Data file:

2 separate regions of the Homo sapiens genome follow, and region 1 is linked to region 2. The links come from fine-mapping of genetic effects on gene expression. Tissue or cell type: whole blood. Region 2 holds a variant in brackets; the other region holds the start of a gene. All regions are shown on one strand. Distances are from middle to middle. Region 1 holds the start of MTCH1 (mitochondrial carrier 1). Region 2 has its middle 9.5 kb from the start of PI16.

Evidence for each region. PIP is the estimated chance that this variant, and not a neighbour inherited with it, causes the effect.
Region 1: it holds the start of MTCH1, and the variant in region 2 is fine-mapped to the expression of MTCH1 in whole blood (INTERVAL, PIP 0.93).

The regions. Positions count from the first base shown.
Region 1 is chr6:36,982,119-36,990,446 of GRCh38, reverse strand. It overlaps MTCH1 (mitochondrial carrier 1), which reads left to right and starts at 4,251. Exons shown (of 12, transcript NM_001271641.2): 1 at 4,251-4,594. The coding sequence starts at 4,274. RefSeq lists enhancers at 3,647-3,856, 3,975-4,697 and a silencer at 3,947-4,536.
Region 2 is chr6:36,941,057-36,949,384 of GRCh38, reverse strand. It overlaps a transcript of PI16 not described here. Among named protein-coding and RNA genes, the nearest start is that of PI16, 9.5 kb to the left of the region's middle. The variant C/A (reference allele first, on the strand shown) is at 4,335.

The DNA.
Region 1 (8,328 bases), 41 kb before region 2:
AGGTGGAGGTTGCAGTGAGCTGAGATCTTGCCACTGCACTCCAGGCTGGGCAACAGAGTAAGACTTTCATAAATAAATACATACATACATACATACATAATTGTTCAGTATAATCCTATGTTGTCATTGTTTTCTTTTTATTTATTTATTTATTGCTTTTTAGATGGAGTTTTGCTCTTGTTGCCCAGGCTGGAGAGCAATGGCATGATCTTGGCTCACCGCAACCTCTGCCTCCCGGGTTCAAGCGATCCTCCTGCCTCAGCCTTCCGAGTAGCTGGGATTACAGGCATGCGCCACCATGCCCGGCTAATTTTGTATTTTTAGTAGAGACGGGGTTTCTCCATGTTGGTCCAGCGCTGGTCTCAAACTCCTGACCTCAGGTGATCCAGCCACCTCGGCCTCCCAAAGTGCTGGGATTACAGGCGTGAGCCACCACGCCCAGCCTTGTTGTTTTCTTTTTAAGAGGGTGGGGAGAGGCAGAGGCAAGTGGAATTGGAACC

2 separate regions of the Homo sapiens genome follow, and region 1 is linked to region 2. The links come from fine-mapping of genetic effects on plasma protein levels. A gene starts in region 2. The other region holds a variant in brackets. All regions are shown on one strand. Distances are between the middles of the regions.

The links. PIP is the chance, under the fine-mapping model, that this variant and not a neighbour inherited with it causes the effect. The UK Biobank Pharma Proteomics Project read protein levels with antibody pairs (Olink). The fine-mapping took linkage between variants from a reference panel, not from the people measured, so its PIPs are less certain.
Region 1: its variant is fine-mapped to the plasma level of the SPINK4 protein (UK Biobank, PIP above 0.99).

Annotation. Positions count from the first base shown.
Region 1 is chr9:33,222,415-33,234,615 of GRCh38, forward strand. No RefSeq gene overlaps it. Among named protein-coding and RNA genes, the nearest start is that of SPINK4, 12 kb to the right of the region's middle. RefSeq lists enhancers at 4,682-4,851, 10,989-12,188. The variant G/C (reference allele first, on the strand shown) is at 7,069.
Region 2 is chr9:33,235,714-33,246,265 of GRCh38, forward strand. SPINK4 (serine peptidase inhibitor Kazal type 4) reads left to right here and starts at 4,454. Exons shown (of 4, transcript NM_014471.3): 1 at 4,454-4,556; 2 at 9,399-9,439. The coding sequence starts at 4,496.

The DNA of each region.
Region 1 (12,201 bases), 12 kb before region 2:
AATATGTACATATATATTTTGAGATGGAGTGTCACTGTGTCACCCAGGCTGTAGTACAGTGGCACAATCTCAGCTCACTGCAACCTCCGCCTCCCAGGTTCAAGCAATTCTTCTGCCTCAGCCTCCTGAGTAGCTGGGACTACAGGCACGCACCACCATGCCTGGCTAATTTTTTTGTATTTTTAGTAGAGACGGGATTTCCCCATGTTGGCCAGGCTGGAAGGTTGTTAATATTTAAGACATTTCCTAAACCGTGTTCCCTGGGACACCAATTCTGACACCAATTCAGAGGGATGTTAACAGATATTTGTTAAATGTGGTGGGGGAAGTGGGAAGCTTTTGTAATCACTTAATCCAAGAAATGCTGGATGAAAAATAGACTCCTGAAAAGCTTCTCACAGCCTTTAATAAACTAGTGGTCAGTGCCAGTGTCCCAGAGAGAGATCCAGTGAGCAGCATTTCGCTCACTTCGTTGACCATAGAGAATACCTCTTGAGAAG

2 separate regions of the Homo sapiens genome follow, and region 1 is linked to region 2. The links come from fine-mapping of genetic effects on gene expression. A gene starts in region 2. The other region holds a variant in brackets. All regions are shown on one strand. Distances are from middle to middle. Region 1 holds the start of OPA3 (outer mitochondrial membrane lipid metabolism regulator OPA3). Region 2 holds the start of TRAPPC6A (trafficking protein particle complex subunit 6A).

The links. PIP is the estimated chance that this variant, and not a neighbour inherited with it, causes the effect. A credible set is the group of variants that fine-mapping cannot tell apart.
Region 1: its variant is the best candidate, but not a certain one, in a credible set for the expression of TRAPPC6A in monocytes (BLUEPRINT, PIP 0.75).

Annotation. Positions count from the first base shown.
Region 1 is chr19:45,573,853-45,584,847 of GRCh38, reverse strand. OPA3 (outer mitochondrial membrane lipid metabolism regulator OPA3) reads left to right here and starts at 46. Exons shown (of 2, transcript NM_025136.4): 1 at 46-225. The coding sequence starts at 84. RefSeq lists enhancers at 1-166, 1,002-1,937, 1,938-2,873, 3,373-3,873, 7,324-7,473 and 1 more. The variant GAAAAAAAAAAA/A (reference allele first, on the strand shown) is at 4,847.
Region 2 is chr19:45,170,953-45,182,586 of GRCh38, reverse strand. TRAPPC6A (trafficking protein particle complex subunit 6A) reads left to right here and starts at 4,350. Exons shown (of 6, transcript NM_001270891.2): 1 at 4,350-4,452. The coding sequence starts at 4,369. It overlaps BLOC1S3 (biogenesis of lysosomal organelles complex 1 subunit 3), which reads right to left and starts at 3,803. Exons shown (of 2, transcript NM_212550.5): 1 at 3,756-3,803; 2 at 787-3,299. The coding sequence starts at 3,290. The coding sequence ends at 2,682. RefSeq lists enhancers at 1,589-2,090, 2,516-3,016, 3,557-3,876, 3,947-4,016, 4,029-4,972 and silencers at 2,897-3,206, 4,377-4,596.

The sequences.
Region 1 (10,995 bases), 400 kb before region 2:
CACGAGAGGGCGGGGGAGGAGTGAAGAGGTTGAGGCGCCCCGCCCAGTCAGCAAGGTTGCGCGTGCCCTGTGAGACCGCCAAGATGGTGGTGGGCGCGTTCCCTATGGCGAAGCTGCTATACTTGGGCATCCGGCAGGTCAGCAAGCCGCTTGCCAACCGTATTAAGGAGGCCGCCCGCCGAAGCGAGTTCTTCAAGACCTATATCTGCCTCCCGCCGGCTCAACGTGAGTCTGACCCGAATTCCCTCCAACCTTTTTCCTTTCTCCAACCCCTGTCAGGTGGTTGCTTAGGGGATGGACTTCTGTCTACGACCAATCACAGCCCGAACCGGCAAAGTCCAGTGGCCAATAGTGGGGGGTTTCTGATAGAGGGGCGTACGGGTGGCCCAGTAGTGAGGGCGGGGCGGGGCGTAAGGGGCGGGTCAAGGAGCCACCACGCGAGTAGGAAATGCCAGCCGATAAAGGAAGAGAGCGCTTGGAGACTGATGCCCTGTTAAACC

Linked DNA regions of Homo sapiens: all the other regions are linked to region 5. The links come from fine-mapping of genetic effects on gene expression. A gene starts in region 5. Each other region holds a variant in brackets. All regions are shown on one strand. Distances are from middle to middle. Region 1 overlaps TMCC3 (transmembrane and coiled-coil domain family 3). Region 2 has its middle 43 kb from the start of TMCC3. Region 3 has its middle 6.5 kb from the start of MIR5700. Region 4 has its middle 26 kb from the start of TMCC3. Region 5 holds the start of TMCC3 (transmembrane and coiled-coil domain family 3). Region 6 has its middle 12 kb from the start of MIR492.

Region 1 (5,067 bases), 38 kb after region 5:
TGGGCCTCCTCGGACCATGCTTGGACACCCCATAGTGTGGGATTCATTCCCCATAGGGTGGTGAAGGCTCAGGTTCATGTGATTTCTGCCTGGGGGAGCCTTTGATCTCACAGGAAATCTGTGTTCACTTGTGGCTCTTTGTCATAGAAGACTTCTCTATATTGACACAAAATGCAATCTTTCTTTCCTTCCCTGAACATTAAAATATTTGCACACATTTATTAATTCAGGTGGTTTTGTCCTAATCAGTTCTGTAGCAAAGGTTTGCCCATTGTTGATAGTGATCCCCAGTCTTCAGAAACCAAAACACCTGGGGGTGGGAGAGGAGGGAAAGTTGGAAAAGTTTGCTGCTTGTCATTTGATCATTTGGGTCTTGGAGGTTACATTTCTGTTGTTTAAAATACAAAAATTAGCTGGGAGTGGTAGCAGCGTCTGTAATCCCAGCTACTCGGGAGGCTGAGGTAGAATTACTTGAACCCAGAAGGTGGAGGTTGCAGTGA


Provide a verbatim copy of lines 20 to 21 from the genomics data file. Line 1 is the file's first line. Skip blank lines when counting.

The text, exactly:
The links. PIP is the estimated chance that this variant, and not a neighbour inherited with it, causes the effect. A credible set is the group of variants that fine-mapping cannot tell apart.
Region 1: its variant is the best candidate, but not a certain one, in a credible set for the expression of TRAPPC6A in monocytes (BLUEPRINT, PIP 0.75).